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Bernanke the enforcer

The Fed chairman calls for a new way to police the financial industry. But would it catch a Madoff?

March 11, 2009

Federal Reserve Chairman Ben S. Bernanke called Tuesday for a new, "holistic" approach to regulating the financial industry, including a mix of tougher and more flexible measures to avert another global meltdown. But as Congress works to improve safeguards for depositors, investors and taxpayers, it needs to bear in mind something that happened in a Manhattan courtroom later in the day: Former Nasdaq Chairman Bernard L. Madoff signaled that he would plead guilty to operating one of the costliest securities frauds in history. As Madoff's example illustrates, even the best regulations won't do a bit of good if they're not rigorously enforced.

Bernanke's speech to the Council on Foreign Relations addressed several of the weaknesses in today's regulatory system. The biggest is the lack of accountability for the overall health and stability of financial markets. Each regulatory body has its own turf and rules, an approach that invites firms to take advantage of the gaps in oversight. That's not necessarily a bad thing -- companies and investors should have the freedom to take substantial risks with the money they raise privately. The problem is when, in situations like the subprime mortgage fiasco, private risk-taking leads to significant public consequences.

The Fed chairman rightly urged Congress to give a single regulator the responsibility to monitor the financial industry for "systemic risk." In particular, he said some governmental agency should have the power to intervene when necessary to curtail practices that threaten the banking system, investors or the credit markets. He didn't say so specifically, but he clearly was talking about enabling the government to respond to the kind of irrationality that inflated the housing bubble. When brokers, lenders, rating agencies, investors and insurers all act as if every bet is a sure winner, someone needs to be able to quiet the mania and insist on more diligence, more transparency and higher capital reserves.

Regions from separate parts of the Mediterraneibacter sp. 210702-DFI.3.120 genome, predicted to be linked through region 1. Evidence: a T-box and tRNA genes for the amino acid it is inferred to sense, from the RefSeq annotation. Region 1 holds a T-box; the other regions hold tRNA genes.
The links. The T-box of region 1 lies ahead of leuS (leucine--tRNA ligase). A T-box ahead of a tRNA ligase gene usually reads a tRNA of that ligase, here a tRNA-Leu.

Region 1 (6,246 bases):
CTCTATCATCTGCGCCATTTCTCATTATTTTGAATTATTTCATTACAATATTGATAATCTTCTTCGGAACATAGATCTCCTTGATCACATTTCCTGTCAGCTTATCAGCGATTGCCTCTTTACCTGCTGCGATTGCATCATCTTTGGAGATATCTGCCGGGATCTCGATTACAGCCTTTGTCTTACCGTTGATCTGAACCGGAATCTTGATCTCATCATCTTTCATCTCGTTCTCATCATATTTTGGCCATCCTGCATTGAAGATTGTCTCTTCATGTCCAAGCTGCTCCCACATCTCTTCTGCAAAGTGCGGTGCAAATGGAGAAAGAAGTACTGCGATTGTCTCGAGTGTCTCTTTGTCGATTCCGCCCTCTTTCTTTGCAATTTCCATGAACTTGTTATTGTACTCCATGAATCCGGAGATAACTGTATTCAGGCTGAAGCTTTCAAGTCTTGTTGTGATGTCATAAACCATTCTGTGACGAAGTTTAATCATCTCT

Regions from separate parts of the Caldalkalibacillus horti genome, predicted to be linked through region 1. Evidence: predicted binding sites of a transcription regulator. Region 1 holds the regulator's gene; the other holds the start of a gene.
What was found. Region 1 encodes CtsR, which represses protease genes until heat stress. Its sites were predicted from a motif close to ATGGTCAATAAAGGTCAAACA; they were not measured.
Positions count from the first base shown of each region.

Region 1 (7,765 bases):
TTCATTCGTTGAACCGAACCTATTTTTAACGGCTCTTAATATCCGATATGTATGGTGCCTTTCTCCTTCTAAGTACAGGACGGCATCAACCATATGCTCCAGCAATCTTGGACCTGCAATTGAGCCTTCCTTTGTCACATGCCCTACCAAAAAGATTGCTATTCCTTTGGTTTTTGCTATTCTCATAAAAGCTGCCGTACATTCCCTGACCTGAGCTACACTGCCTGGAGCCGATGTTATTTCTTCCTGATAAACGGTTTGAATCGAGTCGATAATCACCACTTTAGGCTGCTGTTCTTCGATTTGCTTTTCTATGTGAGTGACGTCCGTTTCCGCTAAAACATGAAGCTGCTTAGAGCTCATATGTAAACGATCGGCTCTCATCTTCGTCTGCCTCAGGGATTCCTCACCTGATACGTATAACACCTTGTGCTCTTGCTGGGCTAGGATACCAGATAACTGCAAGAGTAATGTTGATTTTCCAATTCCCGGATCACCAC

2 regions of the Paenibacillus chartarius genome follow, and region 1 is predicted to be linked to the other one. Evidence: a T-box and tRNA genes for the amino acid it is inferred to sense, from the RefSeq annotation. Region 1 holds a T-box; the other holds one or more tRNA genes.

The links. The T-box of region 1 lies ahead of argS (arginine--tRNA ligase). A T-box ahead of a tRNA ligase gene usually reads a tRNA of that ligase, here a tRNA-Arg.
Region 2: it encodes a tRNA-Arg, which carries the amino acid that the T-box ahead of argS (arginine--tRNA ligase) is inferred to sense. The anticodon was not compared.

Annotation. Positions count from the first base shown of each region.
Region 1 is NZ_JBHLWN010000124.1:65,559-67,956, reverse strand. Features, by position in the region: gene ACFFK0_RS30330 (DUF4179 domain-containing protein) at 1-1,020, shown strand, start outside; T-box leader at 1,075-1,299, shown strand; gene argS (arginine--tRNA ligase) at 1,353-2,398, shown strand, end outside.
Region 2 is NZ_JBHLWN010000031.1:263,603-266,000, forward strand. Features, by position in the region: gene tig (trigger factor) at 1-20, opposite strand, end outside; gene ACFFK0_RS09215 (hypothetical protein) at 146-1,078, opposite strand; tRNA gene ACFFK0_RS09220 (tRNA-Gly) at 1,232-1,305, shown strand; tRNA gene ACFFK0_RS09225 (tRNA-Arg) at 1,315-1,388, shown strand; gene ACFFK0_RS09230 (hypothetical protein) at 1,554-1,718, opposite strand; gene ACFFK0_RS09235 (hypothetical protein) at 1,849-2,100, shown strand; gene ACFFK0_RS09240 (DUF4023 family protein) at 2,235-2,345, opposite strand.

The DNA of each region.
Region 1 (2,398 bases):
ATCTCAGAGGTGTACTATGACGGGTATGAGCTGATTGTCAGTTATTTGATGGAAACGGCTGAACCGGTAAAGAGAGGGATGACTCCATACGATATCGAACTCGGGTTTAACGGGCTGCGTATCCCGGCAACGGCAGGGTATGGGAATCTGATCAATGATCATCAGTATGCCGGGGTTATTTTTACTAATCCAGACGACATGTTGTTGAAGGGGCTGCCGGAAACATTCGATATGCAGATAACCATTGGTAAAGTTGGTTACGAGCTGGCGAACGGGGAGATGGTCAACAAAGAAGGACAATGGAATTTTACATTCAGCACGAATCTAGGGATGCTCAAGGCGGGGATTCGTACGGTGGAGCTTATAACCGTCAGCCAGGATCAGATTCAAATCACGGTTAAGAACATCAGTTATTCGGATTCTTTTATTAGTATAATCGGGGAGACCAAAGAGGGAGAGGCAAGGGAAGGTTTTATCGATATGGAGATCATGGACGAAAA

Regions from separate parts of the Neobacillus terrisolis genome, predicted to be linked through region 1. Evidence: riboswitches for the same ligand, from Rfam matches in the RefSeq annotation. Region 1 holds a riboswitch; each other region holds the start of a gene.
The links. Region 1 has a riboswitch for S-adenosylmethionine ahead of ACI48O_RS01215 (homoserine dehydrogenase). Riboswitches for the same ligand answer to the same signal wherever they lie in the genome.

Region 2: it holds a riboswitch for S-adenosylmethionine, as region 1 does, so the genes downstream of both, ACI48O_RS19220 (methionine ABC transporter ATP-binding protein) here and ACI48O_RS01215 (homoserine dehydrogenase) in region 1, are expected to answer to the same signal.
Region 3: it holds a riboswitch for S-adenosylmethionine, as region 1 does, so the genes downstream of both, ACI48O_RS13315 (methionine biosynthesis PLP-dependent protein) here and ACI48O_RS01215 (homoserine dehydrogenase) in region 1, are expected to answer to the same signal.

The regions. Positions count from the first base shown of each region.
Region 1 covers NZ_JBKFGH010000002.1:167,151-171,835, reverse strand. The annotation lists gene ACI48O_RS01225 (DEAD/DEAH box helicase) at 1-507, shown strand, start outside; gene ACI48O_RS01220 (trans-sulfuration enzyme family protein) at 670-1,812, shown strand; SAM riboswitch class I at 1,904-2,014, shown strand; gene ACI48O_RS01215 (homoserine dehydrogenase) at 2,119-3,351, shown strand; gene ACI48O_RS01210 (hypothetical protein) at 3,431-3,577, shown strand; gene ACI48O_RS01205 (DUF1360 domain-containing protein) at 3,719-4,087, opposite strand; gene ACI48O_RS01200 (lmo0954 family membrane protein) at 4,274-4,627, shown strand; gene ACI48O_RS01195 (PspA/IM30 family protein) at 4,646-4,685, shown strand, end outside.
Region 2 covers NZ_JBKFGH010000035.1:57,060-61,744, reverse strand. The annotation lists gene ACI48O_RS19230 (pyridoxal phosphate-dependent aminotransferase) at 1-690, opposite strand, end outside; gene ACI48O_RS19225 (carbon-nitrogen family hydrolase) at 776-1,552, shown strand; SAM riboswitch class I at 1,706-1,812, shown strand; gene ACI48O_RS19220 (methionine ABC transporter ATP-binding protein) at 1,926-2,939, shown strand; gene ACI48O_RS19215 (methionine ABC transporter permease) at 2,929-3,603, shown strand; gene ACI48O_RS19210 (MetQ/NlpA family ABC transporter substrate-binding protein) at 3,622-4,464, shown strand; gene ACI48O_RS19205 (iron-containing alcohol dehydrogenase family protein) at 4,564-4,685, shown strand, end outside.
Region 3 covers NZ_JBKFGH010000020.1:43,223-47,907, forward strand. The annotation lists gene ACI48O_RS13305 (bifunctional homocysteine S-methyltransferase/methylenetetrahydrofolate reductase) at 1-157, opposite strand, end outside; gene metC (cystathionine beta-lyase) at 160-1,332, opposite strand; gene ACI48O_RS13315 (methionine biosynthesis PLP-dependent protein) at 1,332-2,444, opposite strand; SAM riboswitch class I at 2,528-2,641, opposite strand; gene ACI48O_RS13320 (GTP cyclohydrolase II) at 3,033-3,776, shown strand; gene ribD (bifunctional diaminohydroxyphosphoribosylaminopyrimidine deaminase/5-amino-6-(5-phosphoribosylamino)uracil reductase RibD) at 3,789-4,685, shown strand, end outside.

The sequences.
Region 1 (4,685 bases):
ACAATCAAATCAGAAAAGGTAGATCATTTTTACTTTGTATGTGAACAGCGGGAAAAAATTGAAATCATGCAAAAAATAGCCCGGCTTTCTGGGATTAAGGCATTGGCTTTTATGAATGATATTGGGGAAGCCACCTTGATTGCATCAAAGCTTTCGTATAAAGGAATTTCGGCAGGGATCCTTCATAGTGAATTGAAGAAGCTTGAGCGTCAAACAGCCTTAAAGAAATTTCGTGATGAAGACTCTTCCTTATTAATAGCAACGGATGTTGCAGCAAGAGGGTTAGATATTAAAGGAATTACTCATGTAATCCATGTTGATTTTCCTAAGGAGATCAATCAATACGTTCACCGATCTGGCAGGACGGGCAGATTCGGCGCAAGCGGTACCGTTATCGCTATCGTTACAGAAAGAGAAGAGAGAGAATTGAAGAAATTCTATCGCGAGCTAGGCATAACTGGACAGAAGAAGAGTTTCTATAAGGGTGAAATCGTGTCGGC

Bernanke also was right to call for increased oversight of firms that grow so large and enmeshed with other firms that they would cause widespread damage to the economy if they failed. Although we've endorsed the government's moves to recapitalize major banks and keep credit flowing, we've argued that the notion of institutions "too big to fail" skews the incentives of financial firms in dangerous ways. Those that grow large enough to merit a rescue should be subject to closer scrutiny to ensure that they're monitoring and accurately reporting how risky their holdings are, as well as girding adequately for a downturn.

Yet there was one important piece missing from Bernanke's proposal. One of the main lessons of the Madoff case is the need for a common set of rules based on what firms do in the financial markets, rather than what kind of firms they are. Unlike other companies that handled sizable investments, Madoff's wasn't required to trade securities through a third party. Instead, his firm did them itself, enabling him to conceal his scheme for years. Nor was he required to make the kind of disclosures that would have led investors to detect the fraud. Of course, it didn't help that the Securities and Exchange Commission ignored repeated warnings about Madoff. But that's reason enough to have a more uniform approach to regulation that emphasizes transparency, making investors less dependent on the competence of the feds.

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